J. Maureen Henderson’s latest post on idea hoarding (inspired in turn by Gina Barreca’s entry for the Chronicle of Higher Education) got me thinking. I am a collector–OK, a hoarder–of many things, including ideas. This fact was confirmed several years ago when I did the Clifton StrengthsFinder assessment with my coworkers (I highly recommend this exercise; it’s immensely enlightening.) One of my results was the Input theme, which basically means that I collect both tangible and intangible things, whether I need them immediately or not, in the hopes that I may be able to use them someday.
Yes, this means I have a cluttered home (with apologies to my hubby). But it also means that my brain is a rich hodgepodge of the information that I copiously consume and file away in its nooks and crannies each day. Eventually, I am able to make connections between these various bits of information and turn them into something someone can use, namely articles or books. Sometimes, even the physical stuff I’ve collected makes it into these finished products (this makes me very happy).
There is a downside to all this, which both Henderson and Barreca both point out: the nagging pressure that these collected ideas can put on a person. Barreca likens these undeveloped ideas to “the chains Jacob Marley forged in life.”
I personally don’t feel burdened by the ideas I’m hoarding. In fact, I’ve found that if I act on an idea too quickly, it’s less likely that I’ll see it through to completion. It turns out that I *need* to hoard ideas, because it gives them time to incubate in my brain and get better. The word I always use is “percolate”; I imagine putting the idea into a little basket in my brain and allowing my creative juices to wash over it repeatedly until I have a good solution, formulation, concept, etc. Sometimes this process takes hours; sometimes days, weeks or even years. Sometimes this process helps me realize that a given thought probably isn’t such a great thing for the real world and I have to say goodbye to it.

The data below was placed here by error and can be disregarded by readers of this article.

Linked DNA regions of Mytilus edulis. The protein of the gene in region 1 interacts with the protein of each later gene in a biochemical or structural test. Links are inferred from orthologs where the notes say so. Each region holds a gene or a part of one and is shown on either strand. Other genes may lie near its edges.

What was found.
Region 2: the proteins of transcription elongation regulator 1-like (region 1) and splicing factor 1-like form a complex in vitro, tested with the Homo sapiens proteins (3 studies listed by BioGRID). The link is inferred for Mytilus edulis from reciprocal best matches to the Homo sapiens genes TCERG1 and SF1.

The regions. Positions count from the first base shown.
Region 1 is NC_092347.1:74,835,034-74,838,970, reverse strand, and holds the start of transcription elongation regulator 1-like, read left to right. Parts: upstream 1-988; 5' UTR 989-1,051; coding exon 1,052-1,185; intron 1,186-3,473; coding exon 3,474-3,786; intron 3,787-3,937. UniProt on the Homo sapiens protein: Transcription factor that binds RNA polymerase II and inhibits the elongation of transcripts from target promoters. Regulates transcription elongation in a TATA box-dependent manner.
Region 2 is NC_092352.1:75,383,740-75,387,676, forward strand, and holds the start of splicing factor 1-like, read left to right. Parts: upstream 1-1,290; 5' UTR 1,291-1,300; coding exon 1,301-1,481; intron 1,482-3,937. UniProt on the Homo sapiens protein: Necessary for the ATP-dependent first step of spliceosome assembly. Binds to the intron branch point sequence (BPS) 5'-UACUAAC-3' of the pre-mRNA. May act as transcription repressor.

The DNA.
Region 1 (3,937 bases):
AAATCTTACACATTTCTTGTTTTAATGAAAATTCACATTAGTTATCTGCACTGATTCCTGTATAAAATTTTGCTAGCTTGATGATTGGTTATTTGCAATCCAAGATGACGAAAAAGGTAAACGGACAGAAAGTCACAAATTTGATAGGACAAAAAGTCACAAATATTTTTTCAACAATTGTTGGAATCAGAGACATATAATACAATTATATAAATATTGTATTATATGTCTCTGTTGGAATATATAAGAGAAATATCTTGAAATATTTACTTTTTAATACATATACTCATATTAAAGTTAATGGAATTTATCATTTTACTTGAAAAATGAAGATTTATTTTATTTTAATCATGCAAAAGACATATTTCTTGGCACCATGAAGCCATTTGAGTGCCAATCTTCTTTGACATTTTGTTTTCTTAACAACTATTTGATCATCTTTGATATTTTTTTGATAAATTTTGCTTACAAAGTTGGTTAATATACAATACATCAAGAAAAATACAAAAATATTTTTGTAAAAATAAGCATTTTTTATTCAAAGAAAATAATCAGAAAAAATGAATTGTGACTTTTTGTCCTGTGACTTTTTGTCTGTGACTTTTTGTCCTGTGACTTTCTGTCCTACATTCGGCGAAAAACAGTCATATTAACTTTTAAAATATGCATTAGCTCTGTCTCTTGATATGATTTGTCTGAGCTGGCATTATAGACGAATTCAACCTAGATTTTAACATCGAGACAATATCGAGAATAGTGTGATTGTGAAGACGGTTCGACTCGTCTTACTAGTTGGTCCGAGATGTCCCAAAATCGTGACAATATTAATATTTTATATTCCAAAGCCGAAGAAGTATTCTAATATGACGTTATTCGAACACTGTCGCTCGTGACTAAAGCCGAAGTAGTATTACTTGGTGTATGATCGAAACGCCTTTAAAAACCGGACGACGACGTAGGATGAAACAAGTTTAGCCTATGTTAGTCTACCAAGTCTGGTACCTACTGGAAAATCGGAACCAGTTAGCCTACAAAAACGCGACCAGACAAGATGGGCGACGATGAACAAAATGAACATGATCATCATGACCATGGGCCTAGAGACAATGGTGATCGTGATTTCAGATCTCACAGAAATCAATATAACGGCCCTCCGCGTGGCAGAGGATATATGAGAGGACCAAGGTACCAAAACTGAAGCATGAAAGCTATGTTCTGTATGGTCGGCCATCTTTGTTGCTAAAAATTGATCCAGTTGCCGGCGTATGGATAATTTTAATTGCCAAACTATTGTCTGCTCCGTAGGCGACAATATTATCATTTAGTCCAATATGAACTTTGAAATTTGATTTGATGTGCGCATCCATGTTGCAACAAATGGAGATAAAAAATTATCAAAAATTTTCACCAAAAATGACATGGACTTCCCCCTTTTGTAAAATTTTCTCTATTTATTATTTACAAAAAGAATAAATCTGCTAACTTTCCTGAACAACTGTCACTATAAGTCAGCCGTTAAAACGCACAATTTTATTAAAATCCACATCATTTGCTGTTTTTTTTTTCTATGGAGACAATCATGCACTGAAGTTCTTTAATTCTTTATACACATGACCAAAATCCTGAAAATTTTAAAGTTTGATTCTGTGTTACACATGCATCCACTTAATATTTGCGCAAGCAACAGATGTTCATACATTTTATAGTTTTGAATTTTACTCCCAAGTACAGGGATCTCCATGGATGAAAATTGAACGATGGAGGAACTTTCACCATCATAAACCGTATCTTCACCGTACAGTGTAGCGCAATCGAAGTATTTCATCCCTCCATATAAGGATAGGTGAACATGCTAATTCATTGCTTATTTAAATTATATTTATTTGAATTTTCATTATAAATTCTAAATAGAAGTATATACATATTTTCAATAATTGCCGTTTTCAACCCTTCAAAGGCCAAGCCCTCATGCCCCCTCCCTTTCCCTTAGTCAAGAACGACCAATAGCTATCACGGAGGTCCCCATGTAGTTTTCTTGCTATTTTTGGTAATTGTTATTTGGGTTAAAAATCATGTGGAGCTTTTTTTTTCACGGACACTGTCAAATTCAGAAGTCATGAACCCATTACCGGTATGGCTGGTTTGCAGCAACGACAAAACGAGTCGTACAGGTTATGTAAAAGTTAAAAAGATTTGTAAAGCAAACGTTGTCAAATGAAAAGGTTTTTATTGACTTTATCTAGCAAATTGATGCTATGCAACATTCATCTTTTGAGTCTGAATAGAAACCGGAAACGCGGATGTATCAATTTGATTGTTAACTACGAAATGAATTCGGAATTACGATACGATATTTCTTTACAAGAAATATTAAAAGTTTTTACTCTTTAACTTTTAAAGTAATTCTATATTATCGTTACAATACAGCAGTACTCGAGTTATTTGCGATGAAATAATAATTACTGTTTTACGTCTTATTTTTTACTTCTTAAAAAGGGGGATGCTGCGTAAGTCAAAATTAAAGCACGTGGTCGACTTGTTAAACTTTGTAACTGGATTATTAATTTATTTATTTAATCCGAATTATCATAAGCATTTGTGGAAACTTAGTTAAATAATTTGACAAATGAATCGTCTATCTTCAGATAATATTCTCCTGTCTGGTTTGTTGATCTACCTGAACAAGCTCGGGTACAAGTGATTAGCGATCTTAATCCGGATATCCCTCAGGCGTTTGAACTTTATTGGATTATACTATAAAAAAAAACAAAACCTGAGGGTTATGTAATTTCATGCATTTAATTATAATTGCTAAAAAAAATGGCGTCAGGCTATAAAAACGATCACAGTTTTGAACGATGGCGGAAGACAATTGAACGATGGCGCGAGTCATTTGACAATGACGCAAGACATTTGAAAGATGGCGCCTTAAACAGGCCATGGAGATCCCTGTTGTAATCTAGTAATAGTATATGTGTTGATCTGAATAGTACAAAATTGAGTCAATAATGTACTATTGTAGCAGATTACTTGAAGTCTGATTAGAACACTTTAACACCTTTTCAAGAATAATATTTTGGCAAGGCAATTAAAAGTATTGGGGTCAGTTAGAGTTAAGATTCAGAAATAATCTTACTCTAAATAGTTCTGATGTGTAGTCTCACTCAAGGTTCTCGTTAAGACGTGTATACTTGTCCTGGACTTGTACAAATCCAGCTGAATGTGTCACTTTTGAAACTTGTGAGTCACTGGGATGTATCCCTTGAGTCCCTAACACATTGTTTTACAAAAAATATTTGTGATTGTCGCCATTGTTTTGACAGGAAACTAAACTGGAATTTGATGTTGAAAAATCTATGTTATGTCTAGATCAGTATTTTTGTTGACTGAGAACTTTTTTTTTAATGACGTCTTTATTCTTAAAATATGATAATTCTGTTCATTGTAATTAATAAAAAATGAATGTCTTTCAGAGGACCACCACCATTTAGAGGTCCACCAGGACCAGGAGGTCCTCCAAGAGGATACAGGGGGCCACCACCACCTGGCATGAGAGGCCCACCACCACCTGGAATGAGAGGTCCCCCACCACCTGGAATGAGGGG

“By letting go of old ideas and plans, you also start to separate yourself from the weighty guilt that comes from being confronted with unrealized ambitions in the form of others’ successes.”
Here is where the social pressure comes in, and I think what has helped enable me to let go of some ideas is that I’ve embraced my status as a “late bloomer.” I know that my success isn’t going to be like anyone else’s or come at the same time as that of a social media acquaintance. I know what my identity and sense of self rely on, and I keep the best ideas that support that vision and let go of those that don’t. When I’m confronted with someone else’s success that makes me think about what I haven’t yet accomplished in the same vein, I’ve learned to distance myself from that individual. That is why Facebook has a “remove from feed” option, and it’s why Twitter has a list feature. I use these features to my advantage without causing social anxiety by de-friending or unfollowing someone.
I read what is inspiring and thought-provoking to me rather than what makes me feel guilty or unproductive. Essentially, I focus on what will help me generate even more ideas rather than the things that will make me feel bad about the ideas I haven’t had or have been hoarding for too long. The more fodder for the percolator, the better.